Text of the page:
In A Theory of Justice, John Rawls employed the ‘veil of Ignorance’ as a moral reasoning device designed to promote impartial thinking. By imagining the choices of decision-makers who are blind to biasing information, one might see more clearly the organizing principles of a just society. In our experimental research we’ve applied veil-of-ignorance reasoning to more specific moral dilemmas. Here, we summarize our main findings and consider their implications. First, we argue that our findings provide further support for consequentialist approaches to ethics. Second, and more importantly, we argue that veil-of-ignorance reasoning may be a useful and underappreciated tool for thinking about real-world moral problems. We highlight the ability of VOI reasoning to foster more impartial decision-making and promote the greater good across a variety of domains, from the ethics of self-driving cars to healthcare to charitable giving.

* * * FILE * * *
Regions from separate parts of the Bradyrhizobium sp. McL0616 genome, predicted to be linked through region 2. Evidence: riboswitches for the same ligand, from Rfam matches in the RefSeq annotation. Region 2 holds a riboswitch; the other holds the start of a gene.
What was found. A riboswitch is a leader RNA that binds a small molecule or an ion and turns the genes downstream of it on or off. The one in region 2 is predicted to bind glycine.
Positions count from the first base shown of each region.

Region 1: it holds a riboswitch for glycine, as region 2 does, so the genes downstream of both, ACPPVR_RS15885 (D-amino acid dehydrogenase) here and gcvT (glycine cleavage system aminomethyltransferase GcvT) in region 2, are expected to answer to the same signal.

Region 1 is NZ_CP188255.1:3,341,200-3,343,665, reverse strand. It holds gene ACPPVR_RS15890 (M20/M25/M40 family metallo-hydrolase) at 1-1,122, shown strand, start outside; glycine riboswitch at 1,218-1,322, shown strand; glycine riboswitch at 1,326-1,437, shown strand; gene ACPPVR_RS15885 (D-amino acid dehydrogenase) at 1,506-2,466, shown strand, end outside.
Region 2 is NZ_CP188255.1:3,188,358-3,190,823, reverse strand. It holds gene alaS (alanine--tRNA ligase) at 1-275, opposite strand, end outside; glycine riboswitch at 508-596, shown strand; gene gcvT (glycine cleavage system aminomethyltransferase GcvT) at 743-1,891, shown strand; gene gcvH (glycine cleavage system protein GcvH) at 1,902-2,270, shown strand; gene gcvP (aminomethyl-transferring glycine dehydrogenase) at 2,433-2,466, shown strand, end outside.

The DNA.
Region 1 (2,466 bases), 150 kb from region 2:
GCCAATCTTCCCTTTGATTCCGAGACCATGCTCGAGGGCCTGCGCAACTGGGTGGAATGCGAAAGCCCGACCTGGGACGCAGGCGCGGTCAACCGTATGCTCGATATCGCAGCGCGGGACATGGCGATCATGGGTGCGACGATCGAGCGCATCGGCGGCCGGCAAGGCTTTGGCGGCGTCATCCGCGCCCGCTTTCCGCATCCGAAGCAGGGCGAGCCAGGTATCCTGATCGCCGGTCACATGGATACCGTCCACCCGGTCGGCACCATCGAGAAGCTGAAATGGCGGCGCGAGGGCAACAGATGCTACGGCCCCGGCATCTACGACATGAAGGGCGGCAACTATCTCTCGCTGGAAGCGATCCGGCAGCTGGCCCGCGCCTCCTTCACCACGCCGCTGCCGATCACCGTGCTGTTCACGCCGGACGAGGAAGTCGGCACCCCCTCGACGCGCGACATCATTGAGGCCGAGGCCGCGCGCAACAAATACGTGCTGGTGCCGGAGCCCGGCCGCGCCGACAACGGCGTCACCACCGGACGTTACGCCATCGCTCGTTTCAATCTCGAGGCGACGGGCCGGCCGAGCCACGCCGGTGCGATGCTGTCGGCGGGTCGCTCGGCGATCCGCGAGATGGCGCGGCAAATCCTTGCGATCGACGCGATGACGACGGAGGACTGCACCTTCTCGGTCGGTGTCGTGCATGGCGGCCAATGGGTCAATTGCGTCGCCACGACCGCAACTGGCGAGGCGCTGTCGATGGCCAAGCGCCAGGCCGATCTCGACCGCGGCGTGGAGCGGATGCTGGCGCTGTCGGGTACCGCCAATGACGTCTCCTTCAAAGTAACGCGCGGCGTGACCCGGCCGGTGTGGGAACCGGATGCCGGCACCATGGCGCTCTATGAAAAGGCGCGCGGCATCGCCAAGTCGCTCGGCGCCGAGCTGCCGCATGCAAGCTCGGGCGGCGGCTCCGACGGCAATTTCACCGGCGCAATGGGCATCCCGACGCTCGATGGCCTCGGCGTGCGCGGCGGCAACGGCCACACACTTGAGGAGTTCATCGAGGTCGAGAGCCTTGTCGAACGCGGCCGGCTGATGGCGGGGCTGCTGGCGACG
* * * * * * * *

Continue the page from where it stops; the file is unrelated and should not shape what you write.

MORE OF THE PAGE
Greene, Joshua D., Karen Huang, and Max Bazerman. "Redirecting Rawlsian Reasoning Toward the Greater Good." The Oxford Handbook of Moral Psychology. Ed. Manuel Vargas, and John M. Doris. Oxford University Press, 2022, 246-261.